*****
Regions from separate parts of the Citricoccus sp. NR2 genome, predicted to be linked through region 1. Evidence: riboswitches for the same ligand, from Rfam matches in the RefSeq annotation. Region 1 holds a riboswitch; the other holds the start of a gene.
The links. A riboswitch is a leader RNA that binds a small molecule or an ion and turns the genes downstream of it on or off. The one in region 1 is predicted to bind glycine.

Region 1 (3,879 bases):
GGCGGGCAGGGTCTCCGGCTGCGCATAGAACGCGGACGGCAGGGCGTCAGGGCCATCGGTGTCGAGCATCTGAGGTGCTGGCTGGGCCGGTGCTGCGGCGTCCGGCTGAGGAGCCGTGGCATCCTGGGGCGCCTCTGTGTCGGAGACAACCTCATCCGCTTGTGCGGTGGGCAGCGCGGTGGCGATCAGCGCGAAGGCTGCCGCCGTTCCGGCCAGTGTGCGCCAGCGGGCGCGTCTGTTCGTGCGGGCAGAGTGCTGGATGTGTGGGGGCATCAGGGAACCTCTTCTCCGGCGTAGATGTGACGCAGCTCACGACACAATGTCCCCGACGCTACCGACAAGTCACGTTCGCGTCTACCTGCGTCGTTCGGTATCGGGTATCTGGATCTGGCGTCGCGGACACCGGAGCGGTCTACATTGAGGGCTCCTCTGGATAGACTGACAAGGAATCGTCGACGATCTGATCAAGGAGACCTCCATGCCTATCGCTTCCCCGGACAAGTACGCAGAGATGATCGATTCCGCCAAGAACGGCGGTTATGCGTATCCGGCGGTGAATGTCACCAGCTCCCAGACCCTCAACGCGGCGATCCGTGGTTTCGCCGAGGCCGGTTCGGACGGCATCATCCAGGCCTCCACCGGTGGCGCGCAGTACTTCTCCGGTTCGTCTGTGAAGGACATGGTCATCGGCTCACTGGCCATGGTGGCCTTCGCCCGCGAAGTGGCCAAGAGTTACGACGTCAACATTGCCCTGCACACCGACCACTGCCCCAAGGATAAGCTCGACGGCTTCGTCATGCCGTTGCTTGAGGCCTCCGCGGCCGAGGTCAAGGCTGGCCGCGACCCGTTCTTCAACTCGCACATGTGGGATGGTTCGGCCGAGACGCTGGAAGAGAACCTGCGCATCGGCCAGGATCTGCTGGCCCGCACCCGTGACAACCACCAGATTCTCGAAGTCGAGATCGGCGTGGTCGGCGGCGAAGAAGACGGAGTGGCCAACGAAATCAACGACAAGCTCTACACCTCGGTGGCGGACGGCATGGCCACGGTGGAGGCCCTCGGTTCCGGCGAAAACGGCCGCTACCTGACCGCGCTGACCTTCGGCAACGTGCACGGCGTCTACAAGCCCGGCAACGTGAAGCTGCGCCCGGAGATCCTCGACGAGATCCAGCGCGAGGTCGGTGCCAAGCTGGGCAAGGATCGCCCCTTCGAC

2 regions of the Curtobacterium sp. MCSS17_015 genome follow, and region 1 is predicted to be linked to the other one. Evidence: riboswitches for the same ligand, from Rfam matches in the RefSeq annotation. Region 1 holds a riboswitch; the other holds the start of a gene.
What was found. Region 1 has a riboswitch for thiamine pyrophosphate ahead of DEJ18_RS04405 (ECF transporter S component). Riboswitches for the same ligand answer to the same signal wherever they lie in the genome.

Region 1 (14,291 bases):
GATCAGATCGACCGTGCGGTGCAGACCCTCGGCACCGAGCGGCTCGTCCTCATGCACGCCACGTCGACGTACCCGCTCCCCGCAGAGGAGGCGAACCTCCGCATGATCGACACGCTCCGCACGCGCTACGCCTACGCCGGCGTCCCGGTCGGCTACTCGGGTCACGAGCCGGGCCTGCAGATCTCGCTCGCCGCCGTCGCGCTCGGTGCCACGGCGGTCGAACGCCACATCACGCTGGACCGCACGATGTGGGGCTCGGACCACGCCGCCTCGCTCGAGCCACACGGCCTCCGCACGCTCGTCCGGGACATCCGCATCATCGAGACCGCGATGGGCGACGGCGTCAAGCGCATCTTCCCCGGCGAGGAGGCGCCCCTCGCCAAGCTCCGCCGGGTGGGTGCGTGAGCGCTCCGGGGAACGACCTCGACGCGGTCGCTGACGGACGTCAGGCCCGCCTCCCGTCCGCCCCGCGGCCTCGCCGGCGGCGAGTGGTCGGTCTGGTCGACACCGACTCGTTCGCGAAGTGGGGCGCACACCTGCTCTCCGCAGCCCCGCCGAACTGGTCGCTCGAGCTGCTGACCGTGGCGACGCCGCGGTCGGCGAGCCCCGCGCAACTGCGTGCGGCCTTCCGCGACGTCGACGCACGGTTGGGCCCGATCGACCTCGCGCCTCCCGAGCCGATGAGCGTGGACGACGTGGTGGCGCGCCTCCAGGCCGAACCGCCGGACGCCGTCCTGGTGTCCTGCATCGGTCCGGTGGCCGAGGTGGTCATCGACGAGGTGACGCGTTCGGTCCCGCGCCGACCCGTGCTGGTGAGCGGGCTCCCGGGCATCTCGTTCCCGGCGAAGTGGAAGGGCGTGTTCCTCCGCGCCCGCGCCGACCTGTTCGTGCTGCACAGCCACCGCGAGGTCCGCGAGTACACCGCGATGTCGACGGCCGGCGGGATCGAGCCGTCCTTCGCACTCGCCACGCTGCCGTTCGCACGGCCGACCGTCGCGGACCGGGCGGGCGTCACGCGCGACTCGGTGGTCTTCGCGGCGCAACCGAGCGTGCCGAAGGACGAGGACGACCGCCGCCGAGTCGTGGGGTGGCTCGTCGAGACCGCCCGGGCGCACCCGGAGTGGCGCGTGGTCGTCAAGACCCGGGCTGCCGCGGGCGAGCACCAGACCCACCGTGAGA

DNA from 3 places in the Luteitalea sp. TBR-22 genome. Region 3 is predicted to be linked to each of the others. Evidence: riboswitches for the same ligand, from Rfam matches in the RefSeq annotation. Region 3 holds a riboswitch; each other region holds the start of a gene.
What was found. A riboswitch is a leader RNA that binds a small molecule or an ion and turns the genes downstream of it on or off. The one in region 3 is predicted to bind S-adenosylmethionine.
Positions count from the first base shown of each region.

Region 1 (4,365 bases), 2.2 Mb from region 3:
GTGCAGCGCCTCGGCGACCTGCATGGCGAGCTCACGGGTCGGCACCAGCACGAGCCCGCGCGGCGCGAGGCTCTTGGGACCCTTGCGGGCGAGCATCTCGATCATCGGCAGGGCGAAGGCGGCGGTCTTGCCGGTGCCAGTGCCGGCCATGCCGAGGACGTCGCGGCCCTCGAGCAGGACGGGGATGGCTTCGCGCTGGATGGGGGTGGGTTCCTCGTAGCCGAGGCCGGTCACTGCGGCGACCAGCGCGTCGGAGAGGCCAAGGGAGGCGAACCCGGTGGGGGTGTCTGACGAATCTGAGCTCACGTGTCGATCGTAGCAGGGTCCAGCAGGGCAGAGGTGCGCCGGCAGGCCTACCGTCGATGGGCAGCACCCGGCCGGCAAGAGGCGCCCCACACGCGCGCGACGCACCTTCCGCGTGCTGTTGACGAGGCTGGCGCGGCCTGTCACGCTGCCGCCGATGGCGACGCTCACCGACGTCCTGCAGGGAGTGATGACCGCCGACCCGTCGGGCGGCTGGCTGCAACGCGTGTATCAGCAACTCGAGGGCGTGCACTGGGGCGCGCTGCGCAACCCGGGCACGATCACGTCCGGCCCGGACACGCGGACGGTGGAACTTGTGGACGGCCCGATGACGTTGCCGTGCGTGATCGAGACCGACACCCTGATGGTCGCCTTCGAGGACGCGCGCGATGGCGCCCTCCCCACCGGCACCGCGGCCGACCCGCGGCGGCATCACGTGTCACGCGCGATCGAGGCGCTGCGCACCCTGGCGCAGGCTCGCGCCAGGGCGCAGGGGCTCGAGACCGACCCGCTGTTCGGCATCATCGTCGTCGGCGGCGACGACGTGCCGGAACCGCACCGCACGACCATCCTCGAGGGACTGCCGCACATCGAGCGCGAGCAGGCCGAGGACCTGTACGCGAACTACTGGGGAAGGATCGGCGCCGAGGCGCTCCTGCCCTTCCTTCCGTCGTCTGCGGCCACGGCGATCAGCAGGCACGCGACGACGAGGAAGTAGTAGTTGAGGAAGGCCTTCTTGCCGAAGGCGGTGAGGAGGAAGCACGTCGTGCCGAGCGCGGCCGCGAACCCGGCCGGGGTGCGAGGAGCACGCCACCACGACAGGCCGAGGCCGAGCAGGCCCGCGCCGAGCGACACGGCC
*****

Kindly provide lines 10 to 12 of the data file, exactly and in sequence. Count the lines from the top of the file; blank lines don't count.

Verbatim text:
What was found. A riboswitch is a leader RNA that binds a small molecule or an ion and turns the genes downstream of it on or off. The one in region 3 is predicted to bind S-adenosylmethionine.
Positions count from the first base shown of each region.

Region 1 (4,365 bases), 2.2 Mb from region 3: